The reason will be explained in more detail. It is inappropriate to deliver the sampling start signal on the basis of the fact that only the throttle valve opening TVO has exceeded its threshold value. As illustrated at (a) in FIG. 7, the variation of the throttle valve opening TVO differs because of an individual difference involved in the way the driver of the vehicle depresses the accelerator pedal. Accordingly, the rise of the acceleration a (the longitudinal acceleration in the longitudinal direction of the body of the automobile) becomes discrepant as illustrated in (b) FIG. 7. It is therefore unfavorable to judge the sampling start timing from only the threshold value of the throttle valve opening TVO. On the other hand, it is inappropriate to deliver the sampling start signal when only the acceleration a has exceeded its threshold value. The vehicle can be accelerated without depressing the accelerator pedal as in, for example, a case where the vehicle is running on a downward slope. It is therefore unfavorable to judge the sampling start timing from only the threshold value of the acceleration a in this embodiment in which the vehicle weight W is estimated in relation to the throttle valve opening TVO.

In the neural vehicle weight estimation portion 43, the signals of the vehicle speed V, acceleration a and throttle valve opening TVO sampled by the sampling portion 42 enter the input layer as shown in FIG. 3, and the vehicle weight W is thereafter estimated via the intermediate and output layers. As stated before, in the neural vehicle weight estimation portion 43, the synapses are weighted in advance so as to diminish the error E between the estimated vehicle weight We and the real vehicle weight Wre. Therefore, the vehicle weight W delivered from the output layer of the estimation portion 43 has almost no deviation from the actual vehicle weight.

Thus, the vehicle weight grasping method in this embodiment is a method which recognizes the vehicle weight by utilizing the fact that the responses of the acceleration a and the vehicle speed V, which arise when the driver of the automobile depresses the accelerator pedal, differ depending upon the vehicle weight. Alternatively, the vehicle weight may well be grasped by the use of a sensor for measuring the vehicle weight. This measure, however, leads to a higher cost because the vehicle weight measuring sensor needs to be mounted on each vehicle unlike the above method which grasps the vehicle weight W in software fashion.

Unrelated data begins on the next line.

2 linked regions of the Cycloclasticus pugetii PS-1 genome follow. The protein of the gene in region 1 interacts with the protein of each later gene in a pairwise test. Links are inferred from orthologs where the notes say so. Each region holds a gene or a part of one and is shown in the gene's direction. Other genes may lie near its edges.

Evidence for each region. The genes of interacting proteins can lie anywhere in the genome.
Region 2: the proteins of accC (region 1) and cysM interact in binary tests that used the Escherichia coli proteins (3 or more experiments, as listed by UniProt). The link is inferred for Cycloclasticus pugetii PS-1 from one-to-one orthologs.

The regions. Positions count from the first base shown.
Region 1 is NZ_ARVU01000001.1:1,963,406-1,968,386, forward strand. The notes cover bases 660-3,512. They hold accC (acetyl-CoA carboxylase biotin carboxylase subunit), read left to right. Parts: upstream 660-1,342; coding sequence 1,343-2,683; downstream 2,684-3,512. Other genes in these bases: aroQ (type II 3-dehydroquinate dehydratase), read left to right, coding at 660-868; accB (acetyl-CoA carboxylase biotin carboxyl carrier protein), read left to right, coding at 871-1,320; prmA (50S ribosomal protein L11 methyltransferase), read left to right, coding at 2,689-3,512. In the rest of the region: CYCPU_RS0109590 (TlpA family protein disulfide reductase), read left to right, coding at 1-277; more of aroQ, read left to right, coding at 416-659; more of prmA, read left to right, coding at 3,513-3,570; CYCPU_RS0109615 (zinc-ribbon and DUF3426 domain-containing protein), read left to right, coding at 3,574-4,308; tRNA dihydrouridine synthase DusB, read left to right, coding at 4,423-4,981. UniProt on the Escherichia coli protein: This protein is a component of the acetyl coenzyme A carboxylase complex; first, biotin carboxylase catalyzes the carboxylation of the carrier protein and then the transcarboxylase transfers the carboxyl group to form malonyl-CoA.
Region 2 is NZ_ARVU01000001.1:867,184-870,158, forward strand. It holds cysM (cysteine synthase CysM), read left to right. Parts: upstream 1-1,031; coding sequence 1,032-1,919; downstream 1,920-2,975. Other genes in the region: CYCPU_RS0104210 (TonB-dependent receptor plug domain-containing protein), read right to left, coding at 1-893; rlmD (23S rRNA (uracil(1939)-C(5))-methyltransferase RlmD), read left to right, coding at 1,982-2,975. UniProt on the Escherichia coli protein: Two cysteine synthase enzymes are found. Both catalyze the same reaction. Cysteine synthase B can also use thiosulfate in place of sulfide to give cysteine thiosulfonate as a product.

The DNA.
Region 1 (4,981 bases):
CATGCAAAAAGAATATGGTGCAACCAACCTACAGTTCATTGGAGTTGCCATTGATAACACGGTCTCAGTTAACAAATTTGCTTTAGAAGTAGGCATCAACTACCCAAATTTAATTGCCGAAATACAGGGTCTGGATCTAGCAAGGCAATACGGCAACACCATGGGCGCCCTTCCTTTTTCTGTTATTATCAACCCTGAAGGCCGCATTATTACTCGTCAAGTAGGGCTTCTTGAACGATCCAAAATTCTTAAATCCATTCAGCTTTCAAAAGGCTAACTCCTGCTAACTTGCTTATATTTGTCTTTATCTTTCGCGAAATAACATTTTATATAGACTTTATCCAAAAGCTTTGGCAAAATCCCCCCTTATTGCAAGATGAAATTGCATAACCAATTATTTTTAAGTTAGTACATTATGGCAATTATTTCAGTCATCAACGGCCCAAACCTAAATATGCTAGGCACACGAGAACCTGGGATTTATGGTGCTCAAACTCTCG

Next, the operation of the gradient estimation means 23 will be explained.

In estimating the gradient θ of the road, a gradient resistance F.sub.θ (or the gradient resistance torque T.sub.θ) first needs to be evaluated.

In general, the total running resistance Ftotal of the vehicle differs depending upon the situation of the road, the states of the tires, etc., and it can be expressed by the sum of a rolling resistance Fr, an air resistance Fa, the gradient resistance F.sub.θ which acts on the vehicle when the vehicle ascends a slope by way of example, and an accelerating resistance Fi which acts on the vehicle when the vehicle is being accelerated. That is, the total running resistance Ftotal can be expressed as indicated by Eq. 1:

Ftotal =Fr +Fa +F.sub.θ +Fi      (Eq. 1)

It is accordingly necessary for the evaluation of the gradient resistance F.sub.θ to subtract the rolling resistance Fr, air resistance Fa and accelerating resistance Fi from the total running resistance Ftotal as indicated by Eq. 2:

F.sub.θ =Ftotal -Fr -Fa -Fi      (Eq. 2)

In this embodiment, therefore, the gradient resistance torque T.sub.κ is evaluated (as illustrated in FIG. 4) by multiplying the turbine torque Tt calculated by the turbine torque calculation portion 50 by the gear ratios r and rD, thereby obtaining the combined resistance torque Ttotal of the axle, and then the accelerating resistance torque Ti and the flatland running resistance torque Tf (=an air resistance torque+a rolling resistance torque) are subtracted from the combined resistance torque Ttotal.

In more detail, the gradient estimation means 23 operates as stated below.

When supplied with the detected throttle valve opening TVO and engine r.p.m. Ne, the engine torque calculation portion 40 evaluates the engine torque Te corresponding to the received throttle valve opening TVO and engine r.p.m. Ne by the use of the engine output characteristics map in which, as shown in FIG. 9, the engine torque Te versus the engine r.p.m. Ne is expressed with the throttle valve opening TVO set as a parameter.

As illustrated in the flow chart of FIG. 12, in the turbine torque calculation portion 50, the torque ratio/capacity coefficient calculation part 51 is supplied with the detected turbine r.p.m. Nt and engine r.p.m. Ne (steps 301 and 302). Then, it evaluates the r.p.m. ratio e (step 303). Subsequently, it evaluates the capacity coefficient τ and torque ratio t of the torque converter corresponding to the evaluated r.p.m. ratio e, by the use of the torque converter characteristics map as shown in FIG. 10 (step 304).

The engine torque Te (= pump torque Tp) can be expressed by Eq. 3: